Paulo Freire, critical pedagogy and the quest for “Transformative and Emancipatory Education
Thésée, Gina & Carr, Paul R. (2020). Paulo Freire, critical pedagogy and the quest for “Transformative and Emancipatory Education (TEE)”. In Steinberg, S. & Down, B. (eds.), The SAGE Handbook of Critical Pedagogies (pp. 67-74). London: Sage Publications.
(Photo from the Paulo Freire Institute, Sao Paulo; https://uil.unesco.org/partner/library/instituto-paulo-freire-ipf-brazil)
Why is (formal, normative) education so mired within anti-democratic structures, postures, frameworks and traditions, which (can) effectively constrain it from critically addressing the world’s ills (Carr and Thésée, 2019)? Is it possible for education to fulfill the immense but fundamental mission entrusted to it, to somehow lead to individual and collective emancipation? And if so, how can it, in these times of great conflict and chaos, both social and environmental, become a force leading to Freire’s notion of conscientization? How can an evolving social conscience take into account myriad realities, words, knowledge and actions of the ‘oppressed’, those facing multi-layered discrimination, dispossession, marginalization, alienation, colonization, domination, exclusion and abuse, in effect representing the ‘wretched of the earth’ (Fanon, 2002)? How can, significantly, an environmental consciousness take into account infinite realties, words, knowledge and actions against extractionary, consumerist and financial/economic/profit-based logics that threaten the health and well-being of human existence? And above all, at the beginning of the 21st century, at a time when these immense social challenges, both complex and global, are becoming increasingly difficult to target and identify, what is, and should be, the role of education? Education is always presented as the answer to the evils of the world and the key to necessary social transformations, yet, paradoxically, it is, concurrently, blamed as an institution of oppression, reproduction of social inequalities and the justification of the alienation of the oppressed. Education seems to function, at the same time, as an incontrovertible lever and brake toward and against the social transformations required to make society more just, engaged, inclusive and ‘democratic’. So, what education(s) do the societies of the world need today, and how can we avoid the many traps, pitfalls and injustices embedded within it so as to facilitate meaningful social change? (Morin, 1999; Petrella, 2000).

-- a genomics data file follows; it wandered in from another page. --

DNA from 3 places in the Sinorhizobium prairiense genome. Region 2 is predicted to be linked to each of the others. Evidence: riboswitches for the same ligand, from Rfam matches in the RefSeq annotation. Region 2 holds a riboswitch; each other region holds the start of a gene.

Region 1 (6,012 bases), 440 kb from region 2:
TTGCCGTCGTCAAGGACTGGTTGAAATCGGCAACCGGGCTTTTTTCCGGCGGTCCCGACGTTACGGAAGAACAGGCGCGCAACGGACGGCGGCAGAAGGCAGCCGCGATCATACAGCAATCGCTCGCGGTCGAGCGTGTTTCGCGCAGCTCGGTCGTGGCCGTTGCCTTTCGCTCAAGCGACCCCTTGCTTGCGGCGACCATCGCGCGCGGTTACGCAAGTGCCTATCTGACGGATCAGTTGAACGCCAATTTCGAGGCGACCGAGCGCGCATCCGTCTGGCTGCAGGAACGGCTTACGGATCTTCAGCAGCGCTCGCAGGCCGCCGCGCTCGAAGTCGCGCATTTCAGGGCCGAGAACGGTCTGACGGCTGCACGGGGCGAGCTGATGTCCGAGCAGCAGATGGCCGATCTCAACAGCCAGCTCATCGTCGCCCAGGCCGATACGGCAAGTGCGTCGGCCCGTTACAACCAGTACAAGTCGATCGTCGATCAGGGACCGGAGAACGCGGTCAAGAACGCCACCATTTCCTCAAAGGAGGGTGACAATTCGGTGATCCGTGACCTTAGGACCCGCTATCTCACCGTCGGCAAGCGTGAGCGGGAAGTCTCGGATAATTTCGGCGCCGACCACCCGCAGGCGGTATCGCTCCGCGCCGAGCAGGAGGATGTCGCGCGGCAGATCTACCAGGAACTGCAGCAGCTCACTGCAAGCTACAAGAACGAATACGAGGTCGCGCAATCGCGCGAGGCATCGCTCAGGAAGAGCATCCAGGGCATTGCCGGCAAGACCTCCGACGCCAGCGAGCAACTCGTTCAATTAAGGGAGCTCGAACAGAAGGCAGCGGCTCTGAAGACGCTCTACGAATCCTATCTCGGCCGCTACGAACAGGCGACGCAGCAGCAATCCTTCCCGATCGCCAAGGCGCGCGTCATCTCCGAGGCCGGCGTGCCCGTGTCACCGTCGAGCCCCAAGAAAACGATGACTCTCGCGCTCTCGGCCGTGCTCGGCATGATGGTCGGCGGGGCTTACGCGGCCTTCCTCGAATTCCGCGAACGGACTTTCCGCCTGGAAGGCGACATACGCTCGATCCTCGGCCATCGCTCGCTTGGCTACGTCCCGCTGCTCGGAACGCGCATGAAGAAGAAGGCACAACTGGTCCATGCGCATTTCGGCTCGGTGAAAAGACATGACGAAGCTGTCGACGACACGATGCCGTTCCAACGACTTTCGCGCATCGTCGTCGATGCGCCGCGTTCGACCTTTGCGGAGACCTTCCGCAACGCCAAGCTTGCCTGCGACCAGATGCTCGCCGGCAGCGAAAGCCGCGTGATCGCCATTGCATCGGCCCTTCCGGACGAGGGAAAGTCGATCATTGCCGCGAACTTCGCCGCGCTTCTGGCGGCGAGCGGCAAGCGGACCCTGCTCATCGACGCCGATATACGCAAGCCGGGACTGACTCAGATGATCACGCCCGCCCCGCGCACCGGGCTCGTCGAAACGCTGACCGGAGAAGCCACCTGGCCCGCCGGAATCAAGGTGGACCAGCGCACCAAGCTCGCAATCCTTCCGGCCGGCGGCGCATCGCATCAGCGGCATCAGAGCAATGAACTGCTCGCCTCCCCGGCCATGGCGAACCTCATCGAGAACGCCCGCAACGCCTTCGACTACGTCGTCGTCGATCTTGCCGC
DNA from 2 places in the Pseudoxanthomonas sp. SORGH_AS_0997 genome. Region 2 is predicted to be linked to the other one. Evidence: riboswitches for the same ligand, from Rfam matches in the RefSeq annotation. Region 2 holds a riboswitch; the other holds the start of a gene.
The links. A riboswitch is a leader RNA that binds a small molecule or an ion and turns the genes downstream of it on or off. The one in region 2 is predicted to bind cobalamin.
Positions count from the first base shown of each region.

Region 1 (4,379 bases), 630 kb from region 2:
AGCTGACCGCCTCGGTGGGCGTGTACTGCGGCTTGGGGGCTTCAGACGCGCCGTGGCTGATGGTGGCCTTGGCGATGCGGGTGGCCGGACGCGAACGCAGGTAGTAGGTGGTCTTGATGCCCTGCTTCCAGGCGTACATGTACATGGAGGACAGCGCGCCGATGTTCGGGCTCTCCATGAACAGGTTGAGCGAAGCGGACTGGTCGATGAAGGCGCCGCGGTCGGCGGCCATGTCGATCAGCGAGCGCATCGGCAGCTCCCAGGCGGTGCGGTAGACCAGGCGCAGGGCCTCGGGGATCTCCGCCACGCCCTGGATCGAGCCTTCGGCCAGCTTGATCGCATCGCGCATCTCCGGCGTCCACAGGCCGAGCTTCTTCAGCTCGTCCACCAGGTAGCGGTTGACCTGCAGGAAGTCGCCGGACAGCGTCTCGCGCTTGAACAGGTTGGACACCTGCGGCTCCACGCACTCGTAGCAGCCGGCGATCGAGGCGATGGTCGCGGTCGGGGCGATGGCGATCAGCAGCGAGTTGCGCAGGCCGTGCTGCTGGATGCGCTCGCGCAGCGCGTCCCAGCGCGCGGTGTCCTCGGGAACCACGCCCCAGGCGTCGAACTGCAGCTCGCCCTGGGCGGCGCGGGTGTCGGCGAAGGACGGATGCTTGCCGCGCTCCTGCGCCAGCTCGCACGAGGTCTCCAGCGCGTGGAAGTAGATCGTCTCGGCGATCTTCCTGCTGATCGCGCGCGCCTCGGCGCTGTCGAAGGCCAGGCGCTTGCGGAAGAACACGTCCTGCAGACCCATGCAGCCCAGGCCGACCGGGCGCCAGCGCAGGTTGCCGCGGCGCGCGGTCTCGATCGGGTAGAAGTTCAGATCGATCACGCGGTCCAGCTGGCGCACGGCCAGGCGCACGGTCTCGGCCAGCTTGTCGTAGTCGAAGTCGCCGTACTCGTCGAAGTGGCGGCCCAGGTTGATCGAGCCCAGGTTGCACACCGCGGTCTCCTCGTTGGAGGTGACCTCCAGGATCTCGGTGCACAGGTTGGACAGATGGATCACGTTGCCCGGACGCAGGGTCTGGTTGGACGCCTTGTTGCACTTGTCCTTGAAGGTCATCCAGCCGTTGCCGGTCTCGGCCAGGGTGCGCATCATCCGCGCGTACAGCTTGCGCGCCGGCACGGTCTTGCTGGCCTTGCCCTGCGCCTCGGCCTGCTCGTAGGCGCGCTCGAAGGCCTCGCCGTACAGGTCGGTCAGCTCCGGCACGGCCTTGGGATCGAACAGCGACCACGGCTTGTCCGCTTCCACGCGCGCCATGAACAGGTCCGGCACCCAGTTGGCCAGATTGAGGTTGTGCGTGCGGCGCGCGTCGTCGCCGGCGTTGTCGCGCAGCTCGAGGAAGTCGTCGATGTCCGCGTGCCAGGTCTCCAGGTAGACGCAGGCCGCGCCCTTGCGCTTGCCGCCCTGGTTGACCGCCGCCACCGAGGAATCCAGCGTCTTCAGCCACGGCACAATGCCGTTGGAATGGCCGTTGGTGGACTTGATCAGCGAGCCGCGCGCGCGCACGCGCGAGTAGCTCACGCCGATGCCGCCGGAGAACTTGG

With the notion of Transformative and Emancipatory Education (TEE), we wish to humbly contribute to answering these questions, in solidarity with several critical social theoretical (plural) perspectives (feminism, anti-racism, decolonialism, indigenism, environmentalism, etc.), without closing off the necessary discussions required to understand and engage with, and frame, the diverse cultural and educational contexts. The adjectives ‘transformative’ and ‘emancipatory’ confer on this education an aura of freedom and creativity, of positionality and criticality, of complexity and opacity, of community and solidarity, all aspects that arise in and out of rupture with a certain hegemonic vision of education that is brilliantly illustrated in what Paulo Freire describes as ‘banking education’ in his seminal book Pedagogy of the Oppressed (Freire, 1974). This book, published in Portuguese some fifty years, has been translated into several languages, and is still considered today as one of the most important and influential works in education around the world. However, the educational philosophy that Freire proposes and espouses in his very first book as well as his many subsequent writings is still poking around at the margins of formal educational contexts. Our attempt to elucidate TEE is premised on Freire’s work and philosophy, and also fully acknowledges the vibrant and voluminous contribution of several critical scholars, including Antonia Darder (2018), Maxine Green (2003), Henry Giroux (2011), Peter McLaren (2014), Shirley Steinberg (Steinberg and Cannella, 2012) and many others on all continents. The reality is that the list is long, and we find ourselves in a most uncomfortable position in identifying a single work for others who have developed over the course of decades an overwhelming body of work that has influenced people around the world; our dear friend Joe Kincheloe (2008a, 2008b) falls squarely in this category. We would also add that it is not only about what these colleagues have written, which, in itself, is extremely invaluable but, importantly, how they have interacted with, mentored, engaged with and shared with others, especially from marginalized groups.